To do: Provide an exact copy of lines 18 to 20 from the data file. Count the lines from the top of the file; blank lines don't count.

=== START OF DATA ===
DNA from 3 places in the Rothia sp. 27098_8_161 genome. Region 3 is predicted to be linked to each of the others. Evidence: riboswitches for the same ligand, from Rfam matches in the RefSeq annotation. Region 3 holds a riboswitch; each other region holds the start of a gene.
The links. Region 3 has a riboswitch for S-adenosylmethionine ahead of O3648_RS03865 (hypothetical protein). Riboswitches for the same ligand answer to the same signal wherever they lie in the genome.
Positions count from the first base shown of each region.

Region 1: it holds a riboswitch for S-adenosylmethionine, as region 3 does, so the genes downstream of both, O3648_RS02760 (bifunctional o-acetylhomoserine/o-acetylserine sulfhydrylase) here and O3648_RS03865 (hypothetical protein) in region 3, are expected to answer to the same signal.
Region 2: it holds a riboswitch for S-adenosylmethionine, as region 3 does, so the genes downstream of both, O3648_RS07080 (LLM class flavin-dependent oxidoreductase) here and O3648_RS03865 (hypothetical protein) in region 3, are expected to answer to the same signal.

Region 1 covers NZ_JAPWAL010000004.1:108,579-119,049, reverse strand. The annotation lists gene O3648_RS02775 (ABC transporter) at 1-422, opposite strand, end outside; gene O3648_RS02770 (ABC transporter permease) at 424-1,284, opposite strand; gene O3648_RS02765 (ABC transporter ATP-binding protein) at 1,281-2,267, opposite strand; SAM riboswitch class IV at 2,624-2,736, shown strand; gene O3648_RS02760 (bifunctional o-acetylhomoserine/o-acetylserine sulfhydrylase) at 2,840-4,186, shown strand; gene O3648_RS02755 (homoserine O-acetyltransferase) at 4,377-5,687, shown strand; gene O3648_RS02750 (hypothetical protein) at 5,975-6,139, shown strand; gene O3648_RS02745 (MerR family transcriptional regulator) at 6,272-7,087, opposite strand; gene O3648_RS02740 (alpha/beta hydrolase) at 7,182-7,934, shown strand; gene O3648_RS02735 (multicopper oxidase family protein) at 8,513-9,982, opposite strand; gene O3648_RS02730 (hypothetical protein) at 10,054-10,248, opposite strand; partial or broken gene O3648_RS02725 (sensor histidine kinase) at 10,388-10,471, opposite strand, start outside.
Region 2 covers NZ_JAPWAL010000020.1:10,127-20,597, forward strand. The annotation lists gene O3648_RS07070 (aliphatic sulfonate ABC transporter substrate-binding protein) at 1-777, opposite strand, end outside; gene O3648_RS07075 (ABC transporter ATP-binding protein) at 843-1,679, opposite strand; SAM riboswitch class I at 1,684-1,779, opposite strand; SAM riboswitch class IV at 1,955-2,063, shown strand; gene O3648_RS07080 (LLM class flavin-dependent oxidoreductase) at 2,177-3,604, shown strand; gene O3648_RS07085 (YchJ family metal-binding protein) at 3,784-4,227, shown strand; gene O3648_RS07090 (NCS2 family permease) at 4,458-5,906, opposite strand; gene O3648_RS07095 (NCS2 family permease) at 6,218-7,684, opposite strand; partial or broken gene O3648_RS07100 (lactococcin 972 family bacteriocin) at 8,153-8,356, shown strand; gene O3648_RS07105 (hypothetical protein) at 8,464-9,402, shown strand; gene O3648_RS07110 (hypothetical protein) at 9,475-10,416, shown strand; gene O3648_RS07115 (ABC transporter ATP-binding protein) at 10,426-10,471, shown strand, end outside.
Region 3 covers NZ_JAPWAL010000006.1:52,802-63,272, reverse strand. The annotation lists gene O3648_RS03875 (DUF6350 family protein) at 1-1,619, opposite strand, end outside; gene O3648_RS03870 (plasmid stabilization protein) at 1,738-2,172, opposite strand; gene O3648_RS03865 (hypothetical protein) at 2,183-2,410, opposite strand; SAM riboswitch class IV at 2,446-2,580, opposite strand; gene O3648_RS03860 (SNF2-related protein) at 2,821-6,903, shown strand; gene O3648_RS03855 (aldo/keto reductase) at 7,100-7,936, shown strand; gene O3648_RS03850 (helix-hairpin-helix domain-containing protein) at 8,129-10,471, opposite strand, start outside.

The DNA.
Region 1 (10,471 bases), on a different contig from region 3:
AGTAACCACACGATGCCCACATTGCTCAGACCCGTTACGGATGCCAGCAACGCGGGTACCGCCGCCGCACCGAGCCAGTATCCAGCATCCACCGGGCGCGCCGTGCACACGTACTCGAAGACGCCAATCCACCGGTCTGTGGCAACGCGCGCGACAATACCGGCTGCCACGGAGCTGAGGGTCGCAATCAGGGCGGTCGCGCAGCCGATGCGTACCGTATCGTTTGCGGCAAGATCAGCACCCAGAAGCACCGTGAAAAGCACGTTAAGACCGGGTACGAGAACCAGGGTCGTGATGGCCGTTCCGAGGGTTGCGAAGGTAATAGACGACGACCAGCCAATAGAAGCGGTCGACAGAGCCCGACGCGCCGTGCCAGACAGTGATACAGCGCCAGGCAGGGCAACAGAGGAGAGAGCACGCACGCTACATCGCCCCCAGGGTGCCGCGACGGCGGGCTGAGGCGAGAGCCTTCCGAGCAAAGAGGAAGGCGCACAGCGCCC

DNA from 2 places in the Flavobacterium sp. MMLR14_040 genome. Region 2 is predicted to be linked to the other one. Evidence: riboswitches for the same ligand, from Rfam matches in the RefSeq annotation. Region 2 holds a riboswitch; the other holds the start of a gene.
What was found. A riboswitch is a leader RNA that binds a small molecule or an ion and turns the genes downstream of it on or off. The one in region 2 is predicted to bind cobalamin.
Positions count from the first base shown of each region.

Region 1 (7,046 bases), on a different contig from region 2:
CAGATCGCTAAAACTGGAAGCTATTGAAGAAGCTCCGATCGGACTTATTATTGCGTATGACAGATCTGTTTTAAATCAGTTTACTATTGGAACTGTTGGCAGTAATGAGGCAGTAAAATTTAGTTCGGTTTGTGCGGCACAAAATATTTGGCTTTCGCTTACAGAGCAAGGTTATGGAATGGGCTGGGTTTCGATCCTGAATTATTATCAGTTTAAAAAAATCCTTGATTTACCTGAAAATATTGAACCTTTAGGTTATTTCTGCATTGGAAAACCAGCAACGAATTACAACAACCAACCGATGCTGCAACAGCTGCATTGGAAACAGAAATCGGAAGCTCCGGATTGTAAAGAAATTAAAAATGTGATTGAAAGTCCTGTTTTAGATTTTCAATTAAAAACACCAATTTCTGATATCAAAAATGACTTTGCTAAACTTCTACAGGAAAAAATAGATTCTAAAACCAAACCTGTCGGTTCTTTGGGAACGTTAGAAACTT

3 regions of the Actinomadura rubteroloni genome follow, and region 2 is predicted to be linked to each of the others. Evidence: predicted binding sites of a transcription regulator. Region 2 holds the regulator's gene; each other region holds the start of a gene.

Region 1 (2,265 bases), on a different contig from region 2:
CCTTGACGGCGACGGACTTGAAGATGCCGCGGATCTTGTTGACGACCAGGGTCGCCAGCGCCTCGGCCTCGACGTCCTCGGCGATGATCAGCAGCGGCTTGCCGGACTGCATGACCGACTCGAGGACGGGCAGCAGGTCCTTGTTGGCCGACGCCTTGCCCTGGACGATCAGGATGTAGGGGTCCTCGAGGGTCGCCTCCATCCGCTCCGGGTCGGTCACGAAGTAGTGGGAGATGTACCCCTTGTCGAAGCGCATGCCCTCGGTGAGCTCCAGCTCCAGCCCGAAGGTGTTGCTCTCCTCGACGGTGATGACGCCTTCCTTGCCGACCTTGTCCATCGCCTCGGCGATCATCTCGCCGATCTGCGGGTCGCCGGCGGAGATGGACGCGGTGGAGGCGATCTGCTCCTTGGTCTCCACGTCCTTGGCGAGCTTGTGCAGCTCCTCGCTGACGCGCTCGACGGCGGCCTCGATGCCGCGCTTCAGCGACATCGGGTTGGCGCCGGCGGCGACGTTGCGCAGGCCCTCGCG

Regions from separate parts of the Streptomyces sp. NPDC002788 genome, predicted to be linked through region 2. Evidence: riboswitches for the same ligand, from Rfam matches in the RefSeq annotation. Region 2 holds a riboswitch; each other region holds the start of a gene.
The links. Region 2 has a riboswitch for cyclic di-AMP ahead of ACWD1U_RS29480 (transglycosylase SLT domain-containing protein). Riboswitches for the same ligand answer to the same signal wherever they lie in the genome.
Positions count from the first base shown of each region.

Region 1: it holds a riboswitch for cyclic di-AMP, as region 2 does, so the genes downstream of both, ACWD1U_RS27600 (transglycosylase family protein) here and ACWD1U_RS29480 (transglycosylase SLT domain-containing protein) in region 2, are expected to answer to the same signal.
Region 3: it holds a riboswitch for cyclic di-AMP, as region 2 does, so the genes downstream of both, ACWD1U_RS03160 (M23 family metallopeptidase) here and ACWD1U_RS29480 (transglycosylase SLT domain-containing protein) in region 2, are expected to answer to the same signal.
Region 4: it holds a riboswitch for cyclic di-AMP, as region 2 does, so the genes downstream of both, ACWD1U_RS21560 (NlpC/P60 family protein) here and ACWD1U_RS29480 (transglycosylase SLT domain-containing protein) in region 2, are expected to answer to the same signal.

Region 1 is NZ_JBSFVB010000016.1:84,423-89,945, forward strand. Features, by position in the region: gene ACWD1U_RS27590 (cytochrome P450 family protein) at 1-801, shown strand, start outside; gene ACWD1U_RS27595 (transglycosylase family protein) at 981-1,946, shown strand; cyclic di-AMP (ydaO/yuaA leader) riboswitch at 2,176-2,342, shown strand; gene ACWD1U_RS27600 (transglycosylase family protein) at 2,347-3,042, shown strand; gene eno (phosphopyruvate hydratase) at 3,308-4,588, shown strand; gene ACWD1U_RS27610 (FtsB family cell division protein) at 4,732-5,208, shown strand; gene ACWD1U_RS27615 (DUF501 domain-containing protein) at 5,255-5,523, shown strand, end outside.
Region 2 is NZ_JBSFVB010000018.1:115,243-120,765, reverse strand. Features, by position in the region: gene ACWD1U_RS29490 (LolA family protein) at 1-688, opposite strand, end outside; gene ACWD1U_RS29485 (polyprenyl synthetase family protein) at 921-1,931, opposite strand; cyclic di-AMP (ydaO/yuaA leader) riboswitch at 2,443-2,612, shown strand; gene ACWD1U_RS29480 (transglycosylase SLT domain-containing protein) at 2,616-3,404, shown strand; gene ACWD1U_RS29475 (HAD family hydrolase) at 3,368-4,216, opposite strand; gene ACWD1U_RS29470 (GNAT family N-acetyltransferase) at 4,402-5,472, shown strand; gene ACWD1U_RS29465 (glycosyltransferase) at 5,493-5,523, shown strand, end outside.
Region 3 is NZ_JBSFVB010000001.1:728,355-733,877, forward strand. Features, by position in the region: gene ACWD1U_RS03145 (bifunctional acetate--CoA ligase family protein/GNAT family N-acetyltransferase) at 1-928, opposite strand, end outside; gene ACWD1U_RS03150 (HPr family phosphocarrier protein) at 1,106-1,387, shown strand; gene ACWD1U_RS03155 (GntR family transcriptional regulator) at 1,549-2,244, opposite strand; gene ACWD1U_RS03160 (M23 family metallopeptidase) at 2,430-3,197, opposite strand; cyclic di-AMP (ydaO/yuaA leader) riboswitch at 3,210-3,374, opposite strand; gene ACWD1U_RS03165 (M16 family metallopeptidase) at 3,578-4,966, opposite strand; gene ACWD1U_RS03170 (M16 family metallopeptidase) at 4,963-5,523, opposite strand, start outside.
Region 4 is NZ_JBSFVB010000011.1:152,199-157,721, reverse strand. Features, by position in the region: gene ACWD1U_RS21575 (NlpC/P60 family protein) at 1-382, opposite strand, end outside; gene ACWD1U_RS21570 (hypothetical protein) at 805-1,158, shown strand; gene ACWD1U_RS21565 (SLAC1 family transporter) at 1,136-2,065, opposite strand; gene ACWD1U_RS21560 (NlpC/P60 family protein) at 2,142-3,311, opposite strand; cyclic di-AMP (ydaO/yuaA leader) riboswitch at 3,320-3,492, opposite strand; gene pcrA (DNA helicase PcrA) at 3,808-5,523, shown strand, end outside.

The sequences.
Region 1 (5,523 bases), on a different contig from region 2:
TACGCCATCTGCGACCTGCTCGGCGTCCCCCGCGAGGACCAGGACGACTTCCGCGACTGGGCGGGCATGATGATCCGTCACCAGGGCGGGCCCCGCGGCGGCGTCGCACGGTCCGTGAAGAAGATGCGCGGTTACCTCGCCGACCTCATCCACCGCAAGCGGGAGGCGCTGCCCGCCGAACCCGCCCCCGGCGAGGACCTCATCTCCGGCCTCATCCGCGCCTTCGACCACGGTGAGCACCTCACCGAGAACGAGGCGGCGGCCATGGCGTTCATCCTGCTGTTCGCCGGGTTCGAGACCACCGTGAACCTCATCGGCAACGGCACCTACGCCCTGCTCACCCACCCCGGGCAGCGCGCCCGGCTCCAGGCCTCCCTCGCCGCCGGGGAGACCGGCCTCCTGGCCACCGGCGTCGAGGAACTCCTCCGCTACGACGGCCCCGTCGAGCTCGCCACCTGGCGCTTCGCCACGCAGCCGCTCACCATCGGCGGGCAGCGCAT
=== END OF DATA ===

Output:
Region 1 (2,265 bases), on a different contig from region 2:
CCTTGACGGCGACGGACTTGAAGATGCCGCGGATCTTGTTGACGACCAGGGTCGCCAGCGCCTCGGCCTCGACGTCCTCGGCGATGATCAGCAGCGGCTTGCCGGACTGCATGACCGACTCGAGGACGGGCAGCAGGTCCTTGTTGGCCGACGCCTTGCCCTGGACGATCAGGATGTAGGGGTCCTCGAGGGTCGCCTCCATCCGCTCCGGGTCGGTCACGAAGTAGTGGGAGATGTACCCCTTGTCGAAGCGCATGCCCTCGGTGAGCTCCAGCTCCAGCCCGAAGGTGTTGCTCTCCTCGACGGTGATGACGCCTTCCTTGCCGACCTTGTCCATCGCCTCGGCGATCATCTCGCCGATCTGCGGGTCGCCGGCGGAGATGGACGCGGTGGAGGCGATCTGCTCCTTGGTCTCCACGTCCTTGGCGAGCTTGTGCAGCTCCTCGCTGACGCGCTCGACGGCGGCCTCGATGCCGCGCTTCAGCGACATCGGGTTGGCGCCGGCGGCGACGTTGCGCAGGCCCTCGCG

Regions from separate parts of the Streptomyces sp. NPDC002788 genome, predicted to be linked through region 2. Evidence: riboswitches for the same ligand, from Rfam matches in the RefSeq annotation. Region 2 holds a riboswitch; each other region holds the start of a gene.